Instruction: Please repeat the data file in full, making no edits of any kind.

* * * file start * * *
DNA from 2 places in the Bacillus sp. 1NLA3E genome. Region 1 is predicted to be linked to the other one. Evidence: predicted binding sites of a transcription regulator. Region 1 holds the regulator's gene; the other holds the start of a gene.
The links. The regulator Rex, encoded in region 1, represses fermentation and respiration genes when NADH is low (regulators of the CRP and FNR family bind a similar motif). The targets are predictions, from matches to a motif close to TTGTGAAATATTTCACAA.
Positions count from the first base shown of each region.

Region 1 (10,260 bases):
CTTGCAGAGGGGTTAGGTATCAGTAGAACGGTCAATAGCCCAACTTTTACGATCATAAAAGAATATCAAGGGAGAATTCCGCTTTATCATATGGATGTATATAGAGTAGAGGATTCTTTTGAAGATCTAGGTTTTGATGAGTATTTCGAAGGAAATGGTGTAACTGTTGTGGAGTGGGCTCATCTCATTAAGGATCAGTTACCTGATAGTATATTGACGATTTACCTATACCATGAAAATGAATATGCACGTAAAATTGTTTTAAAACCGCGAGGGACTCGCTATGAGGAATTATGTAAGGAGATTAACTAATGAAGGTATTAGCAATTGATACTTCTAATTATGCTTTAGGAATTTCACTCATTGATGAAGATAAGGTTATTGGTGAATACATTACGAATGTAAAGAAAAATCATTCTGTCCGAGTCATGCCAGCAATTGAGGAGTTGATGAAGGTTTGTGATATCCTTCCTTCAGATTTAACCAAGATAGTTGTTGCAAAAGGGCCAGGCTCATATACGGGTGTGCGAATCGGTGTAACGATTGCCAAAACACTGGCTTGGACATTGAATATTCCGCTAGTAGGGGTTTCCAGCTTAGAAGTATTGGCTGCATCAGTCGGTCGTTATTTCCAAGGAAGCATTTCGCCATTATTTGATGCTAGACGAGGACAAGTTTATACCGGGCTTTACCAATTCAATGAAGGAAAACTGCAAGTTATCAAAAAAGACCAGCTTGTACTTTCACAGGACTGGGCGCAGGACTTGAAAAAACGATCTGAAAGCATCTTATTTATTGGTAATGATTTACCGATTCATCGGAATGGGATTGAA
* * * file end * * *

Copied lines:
DNA from 2 places in the Bacillus sp. 1NLA3E genome. Region 1 is predicted to be linked to the other one. Evidence: predicted binding sites of a transcription regulator. Region 1 holds the regulator's gene; the other holds the start of a gene.
The links. The regulator Rex, encoded in region 1, represses fermentation and respiration genes when NADH is low (regulators of the CRP and FNR family bind a similar motif). The targets are predictions, from matches to a motif close to TTGTGAAATATTTCACAA.
Positions count from the first base shown of each region.

Region 1 (10,260 bases):
CTTGCAGAGGGGTTAGGTATCAGTAGAACGGTCAATAGCCCAACTTTTACGATCATAAAAGAATATCAAGGGAGAATTCCGCTTTATCATATGGATGTATATAGAGTAGAGGATTCTTTTGAAGATCTAGGTTTTGATGAGTATTTCGAAGGAAATGGTGTAACTGTTGTGGAGTGGGCTCATCTCATTAAGGATCAGTTACCTGATAGTATATTGACGATTTACCTATACCATGAAAATGAATATGCACGTAAAATTGTTTTAAAACCGCGAGGGACTCGCTATGAGGAATTATGTAAGGAGATTAACTAATGAAGGTATTAGCAATTGATACTTCTAATTATGCTTTAGGAATTTCACTCATTGATGAAGATAAGGTTATTGGTGAATACATTACGAATGTAAAGAAAAATCATTCTGTCCGAGTCATGCCAGCAATTGAGGAGTTGATGAAGGTTTGTGATATCCTTCCTTCAGATTTAACCAAGATAGTTGTTGCAAAAGGGCCAGGCTCATATACGGGTGTGCGAATCGGTGTAACGATTGCCAAAACACTGGCTTGGACATTGAATATTCCGCTAGTAGGGGTTTCCAGCTTAGAAGTATTGGCTGCATCAGTCGGTCGTTATTTCCAAGGAAGCATTTCGCCATTATTTGATGCTAGACGAGGACAAGTTTATACCGGGCTTTACCAATTCAATGAAGGAAAACTGCAAGTTATCAAAAAAGACCAGCTTGTACTTTCACAGGACTGGGCGCAGGACTTGAAAAAACGATCTGAAAGCATCTTATTTATTGGTAATGATTTACCGATTCATCGGAATGGGATTGAA